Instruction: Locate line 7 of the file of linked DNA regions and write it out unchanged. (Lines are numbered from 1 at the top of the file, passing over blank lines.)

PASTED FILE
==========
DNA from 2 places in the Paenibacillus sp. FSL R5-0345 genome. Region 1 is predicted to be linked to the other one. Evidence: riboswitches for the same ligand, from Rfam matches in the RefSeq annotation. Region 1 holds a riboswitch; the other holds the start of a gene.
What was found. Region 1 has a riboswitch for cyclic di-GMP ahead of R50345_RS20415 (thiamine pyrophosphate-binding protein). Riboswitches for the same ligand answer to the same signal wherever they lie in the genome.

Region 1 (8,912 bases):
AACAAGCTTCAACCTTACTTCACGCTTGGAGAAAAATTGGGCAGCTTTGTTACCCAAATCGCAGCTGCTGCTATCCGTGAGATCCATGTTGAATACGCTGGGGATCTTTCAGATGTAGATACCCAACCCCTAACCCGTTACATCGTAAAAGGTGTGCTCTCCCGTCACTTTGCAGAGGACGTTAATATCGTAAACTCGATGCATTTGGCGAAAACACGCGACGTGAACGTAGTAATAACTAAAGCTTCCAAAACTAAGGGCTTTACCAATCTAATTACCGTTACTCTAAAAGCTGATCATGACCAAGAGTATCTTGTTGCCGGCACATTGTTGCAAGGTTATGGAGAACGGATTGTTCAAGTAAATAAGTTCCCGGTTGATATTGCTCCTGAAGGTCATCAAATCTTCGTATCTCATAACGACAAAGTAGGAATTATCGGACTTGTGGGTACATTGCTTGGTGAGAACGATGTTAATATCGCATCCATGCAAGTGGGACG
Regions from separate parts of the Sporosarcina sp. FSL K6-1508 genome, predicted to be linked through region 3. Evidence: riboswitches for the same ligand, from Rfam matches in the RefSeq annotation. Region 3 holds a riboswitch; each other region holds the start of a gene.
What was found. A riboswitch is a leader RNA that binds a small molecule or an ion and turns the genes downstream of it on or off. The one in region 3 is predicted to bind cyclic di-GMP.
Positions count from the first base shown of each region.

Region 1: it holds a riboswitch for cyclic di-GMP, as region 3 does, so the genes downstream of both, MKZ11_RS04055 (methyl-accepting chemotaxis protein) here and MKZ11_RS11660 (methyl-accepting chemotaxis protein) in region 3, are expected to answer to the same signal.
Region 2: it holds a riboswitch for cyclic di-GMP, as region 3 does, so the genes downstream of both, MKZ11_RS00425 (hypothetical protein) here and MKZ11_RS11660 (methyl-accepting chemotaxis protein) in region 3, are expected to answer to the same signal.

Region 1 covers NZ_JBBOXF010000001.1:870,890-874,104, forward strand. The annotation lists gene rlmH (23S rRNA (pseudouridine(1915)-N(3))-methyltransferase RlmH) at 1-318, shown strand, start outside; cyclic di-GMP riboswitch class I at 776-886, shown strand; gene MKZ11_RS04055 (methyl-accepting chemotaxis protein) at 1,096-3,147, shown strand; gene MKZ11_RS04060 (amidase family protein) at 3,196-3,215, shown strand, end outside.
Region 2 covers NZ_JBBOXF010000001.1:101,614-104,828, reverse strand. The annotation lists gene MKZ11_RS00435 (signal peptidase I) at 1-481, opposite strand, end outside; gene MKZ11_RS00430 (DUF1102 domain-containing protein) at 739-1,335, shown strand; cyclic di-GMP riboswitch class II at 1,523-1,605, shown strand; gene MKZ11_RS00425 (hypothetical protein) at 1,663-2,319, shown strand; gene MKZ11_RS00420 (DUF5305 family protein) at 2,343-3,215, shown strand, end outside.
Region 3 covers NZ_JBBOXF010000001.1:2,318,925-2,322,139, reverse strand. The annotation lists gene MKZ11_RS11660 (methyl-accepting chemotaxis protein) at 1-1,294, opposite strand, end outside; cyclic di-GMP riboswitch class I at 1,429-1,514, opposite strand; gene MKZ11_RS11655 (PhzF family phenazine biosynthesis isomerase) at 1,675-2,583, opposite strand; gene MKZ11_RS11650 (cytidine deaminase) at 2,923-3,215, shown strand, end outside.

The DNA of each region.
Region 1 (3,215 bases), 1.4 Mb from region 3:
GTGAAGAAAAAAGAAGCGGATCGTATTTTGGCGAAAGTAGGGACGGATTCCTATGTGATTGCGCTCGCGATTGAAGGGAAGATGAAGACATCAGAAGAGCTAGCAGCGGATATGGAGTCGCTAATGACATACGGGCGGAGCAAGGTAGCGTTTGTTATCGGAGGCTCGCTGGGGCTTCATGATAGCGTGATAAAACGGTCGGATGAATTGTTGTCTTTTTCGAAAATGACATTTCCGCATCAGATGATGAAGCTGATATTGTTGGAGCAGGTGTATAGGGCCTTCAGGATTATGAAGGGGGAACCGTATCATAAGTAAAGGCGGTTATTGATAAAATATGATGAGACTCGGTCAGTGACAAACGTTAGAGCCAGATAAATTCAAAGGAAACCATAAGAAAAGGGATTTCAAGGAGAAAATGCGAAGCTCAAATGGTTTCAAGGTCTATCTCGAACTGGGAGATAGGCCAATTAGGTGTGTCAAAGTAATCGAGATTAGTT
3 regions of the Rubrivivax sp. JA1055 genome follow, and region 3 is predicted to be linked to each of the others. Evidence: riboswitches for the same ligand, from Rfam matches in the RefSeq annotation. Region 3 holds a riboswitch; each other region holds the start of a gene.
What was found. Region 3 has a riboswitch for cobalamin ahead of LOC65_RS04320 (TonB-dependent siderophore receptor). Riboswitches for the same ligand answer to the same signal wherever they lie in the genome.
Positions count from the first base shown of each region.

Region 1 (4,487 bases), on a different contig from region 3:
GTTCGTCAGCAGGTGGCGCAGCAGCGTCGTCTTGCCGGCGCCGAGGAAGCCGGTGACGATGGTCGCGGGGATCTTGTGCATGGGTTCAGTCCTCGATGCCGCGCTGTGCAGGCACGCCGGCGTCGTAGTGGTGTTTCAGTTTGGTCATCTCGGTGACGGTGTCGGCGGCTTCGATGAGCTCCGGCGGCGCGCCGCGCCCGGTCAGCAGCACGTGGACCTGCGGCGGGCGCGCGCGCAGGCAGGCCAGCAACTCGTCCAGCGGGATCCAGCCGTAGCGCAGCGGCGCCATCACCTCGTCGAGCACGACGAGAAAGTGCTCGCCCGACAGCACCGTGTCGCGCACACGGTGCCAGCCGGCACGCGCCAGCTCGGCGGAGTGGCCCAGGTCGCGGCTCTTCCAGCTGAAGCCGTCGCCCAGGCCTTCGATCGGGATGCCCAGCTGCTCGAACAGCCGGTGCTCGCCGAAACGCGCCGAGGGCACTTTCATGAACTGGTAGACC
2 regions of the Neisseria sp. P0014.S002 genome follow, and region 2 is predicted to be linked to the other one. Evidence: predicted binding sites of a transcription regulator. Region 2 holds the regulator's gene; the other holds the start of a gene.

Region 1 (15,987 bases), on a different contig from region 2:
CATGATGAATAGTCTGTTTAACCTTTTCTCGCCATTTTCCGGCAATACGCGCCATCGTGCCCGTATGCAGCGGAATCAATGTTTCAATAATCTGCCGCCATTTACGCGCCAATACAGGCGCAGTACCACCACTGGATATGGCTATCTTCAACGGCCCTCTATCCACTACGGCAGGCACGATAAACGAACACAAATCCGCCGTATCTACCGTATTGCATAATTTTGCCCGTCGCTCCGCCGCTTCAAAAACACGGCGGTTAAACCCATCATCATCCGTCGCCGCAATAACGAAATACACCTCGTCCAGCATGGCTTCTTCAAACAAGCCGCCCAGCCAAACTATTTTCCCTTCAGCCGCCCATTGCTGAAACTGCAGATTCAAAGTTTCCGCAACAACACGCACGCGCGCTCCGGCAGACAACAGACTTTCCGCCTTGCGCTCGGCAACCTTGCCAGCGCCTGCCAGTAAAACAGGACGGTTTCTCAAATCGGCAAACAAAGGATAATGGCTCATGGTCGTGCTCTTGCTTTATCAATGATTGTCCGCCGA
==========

Positions count from the first base shown of each region.